The material tools of Palo Mayombe

Cigars are used to enter into a trance-like state in order to more easily connect with spirits. Special machetes and chains are also used in spirit pots. Candles and rum are essential elements for any Palo ritual. The nganga is used to describe an iron cauldron filled with dirt and specialized sticks; this aids the palero/a in communication with the spirit. In Central America, Cuba and the Caribbean, this cauldron is called a Nganga-Prenda because the culture of modern day and the influence of Latin American's spiritualism in Palo Mayombe.

Figure 4: Prenda de Lucero

Figure 4: Prenda de Lucero

The Muertos are important entities in the Palo religion.  The house of the dead is where the Palo spirits and the ancestors reside. As illustrated through the Kongo cosmogram above, Palo cosmology does not believe in death, but a continual cycle through various forms.  It is the process of ancestralization that makes communication with the spirits of the dead accessible. In the Kongo tradition, ancestors, who have access to invisible forces, have the duty to protect the living. In exchange, the ancestor’s descendants have the obligation to take care of the ancestor’s memory and to venerate their earthly representation. This is why bones are another central tool in Palo. After a person has passed, the bones remain, and the bones carries the essence of a soul long after a person is gone. Bones are thus a sacred item in Palo Mayombe and are usually incorporated in Palo rituals. Usually an ancestor altar is an essential piece in the house of a palero/a, along with offerings of food, drink, and special itemize to venerate their ancestors.

Like many ATR’s and magical system, initiation of some kind is needed in order to practice. Guidance from the elders of the religion is highly encouraged, especially since the ways of the spiritual system is nothing like physical realms.

Palo Mayombe and Other Religious Connections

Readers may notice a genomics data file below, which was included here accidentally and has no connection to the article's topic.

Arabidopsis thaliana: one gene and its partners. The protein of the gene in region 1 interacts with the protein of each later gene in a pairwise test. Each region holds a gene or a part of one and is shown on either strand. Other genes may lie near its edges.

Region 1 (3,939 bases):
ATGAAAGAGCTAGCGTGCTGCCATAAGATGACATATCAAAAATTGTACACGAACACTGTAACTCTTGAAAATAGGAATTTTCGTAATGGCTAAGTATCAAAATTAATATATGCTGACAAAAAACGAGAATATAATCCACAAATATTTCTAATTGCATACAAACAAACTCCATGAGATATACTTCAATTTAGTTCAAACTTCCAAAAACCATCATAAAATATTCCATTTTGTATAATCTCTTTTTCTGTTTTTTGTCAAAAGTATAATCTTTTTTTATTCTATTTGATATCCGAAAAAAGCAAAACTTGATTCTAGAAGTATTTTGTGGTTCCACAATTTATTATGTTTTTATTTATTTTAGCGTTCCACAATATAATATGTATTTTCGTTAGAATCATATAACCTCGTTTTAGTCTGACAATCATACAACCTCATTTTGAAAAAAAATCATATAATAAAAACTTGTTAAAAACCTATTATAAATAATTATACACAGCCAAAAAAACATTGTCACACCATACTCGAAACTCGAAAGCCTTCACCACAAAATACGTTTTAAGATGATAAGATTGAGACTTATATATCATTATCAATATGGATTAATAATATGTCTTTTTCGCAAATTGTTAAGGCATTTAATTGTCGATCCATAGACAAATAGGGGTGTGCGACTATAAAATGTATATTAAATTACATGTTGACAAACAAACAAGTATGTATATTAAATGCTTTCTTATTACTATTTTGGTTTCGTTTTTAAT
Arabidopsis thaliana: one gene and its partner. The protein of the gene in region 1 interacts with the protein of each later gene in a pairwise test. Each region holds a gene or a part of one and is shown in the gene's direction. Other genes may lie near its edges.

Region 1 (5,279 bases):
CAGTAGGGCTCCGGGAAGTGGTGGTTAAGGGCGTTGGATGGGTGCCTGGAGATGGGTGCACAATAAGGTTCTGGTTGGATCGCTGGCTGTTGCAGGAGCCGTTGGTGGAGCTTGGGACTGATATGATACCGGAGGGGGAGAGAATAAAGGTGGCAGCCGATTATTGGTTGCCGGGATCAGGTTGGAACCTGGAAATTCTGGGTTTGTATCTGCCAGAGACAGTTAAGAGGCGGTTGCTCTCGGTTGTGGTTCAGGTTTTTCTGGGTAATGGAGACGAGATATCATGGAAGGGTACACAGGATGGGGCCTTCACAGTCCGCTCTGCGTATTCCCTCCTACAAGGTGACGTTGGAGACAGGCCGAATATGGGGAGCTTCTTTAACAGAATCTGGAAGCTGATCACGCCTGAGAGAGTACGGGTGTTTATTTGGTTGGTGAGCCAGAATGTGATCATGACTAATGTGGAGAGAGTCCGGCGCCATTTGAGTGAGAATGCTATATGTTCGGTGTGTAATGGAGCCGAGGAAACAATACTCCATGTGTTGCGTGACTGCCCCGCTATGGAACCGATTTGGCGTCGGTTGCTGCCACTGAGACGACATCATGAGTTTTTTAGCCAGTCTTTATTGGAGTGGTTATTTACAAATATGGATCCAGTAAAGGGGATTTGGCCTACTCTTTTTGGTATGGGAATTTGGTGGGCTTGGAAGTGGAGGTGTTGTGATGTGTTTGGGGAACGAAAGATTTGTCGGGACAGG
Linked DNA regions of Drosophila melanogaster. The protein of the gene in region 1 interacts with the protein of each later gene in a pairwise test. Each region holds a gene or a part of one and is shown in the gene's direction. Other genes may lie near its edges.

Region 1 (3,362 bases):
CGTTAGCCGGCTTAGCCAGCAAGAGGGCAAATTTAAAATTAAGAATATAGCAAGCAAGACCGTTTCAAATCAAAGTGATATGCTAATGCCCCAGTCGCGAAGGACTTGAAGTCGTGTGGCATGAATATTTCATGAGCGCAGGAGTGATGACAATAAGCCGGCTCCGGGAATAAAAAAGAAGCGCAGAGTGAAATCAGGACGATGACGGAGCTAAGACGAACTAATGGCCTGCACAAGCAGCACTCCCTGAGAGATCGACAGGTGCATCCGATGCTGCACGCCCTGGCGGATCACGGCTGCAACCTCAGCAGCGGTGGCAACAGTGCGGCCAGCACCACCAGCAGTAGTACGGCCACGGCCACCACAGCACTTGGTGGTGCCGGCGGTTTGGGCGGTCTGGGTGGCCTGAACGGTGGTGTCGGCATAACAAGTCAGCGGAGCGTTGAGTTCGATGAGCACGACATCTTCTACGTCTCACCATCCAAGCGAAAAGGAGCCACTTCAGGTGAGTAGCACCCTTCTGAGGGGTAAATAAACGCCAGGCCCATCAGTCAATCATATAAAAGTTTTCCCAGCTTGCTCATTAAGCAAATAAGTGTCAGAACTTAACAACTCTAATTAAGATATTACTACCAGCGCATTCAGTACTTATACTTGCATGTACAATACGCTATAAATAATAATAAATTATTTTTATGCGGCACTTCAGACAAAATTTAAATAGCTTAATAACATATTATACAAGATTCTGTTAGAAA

The influence of Palo Mayombe can be found in Central America, Brazil, and Mexico and in the United States. There are different sects of Palo (Palo Monte, Christian-based Palo, Jewish-based Palo) that come from different lineages and distinct engagements with the cultural environment around the practice. There is another Kongo-derived religion in Brazil is Quimbanda, which is a mixture of traditional Kongo, indigenous in India and Latin American spiritualism. Palo Mayombe is the engagement of Kongo influence in the Caribbean and the wider Diaspora. It has its own priesthood and set of rules and regulations.  Rules and regulations will vary according to the Palo Mayombe house to which an individual has been initiated into.

Some people who practice Palo might mix other African-derived systems, like Ifa, Vodou, or Santeria, but Palo is a religion in its own right. For example, Yemoja, the orisha of the ocean and motherhood, may be seen as the same energy as Madre de Agua, the mpungo of the ocean and of motherhood. Although these spirits may have similar functions within the religions, they are two separate entites from particular cultural origins and with specific needs. It is quite common for spiritual seekers to be initiated in multiple religions, so it is of great importance to make sure each path is approached. Although there are other religious elements in Palo, it is all included in the practice and not separated within the religion. When Portuguese missionaries brought the message of Christianity to the Kongo/Bantu, the natives embraced it…while continuing their own native practices (Jason R. Young, Rituals of Resistance). So, this pattern of centripetal inclusion is also present in Palo Mayombe. As Iya TeeDee Oshún, a priestess of African diasporic religions, commented in a recent Facebook post:

“Palo is a beautiful road for those of us that it is for. It's also not just some shit you get done real quick before you ‘elevate’ because that's what Iya's spirit guide said to her in the shower. (Not making that up at all.) It's definitely not Iya nor Baba's "witchcraft pot" in the closet or behind the washing machine or above the grease stain in the garage. It's rarely what I hear when people talk to me in Yorabalese” (2019).

Iya’s mention of “Yorbalese” speaks to a common trend of people in the Diaspora making all of African-derived religions about orisha Ifa/Nigeria, but Palo is of the BaKongo Diaspora. The only system close in origin and practice to Palo is African American Hoodoo, which uses similar elements of the heating and cooling of herbs in spiritual work.


When one decides to take a step into the spirituality of Palo Mayombe, the journey really is a deep engagement with their ancestors and with the raw elemental forces of nature. It is a spiritual awareness that provides protection for the community and the self. The ancestors are the root of one’s existence; the root is the culminating point from which all life springs. This Afrocentric view of cosmology in which Palo Mayombe is grounded, deals with the consciousnesses of nature and of ancestry. Anyone who claims Palo Mayombe as a “dark” or unorthodox religion does not understand the Kongo origins of which Palo operates.

[1] The Kongo cosmogram is a pre-Christian symbol, but due to the iconography of the Christian cross, many people overlap their meanings.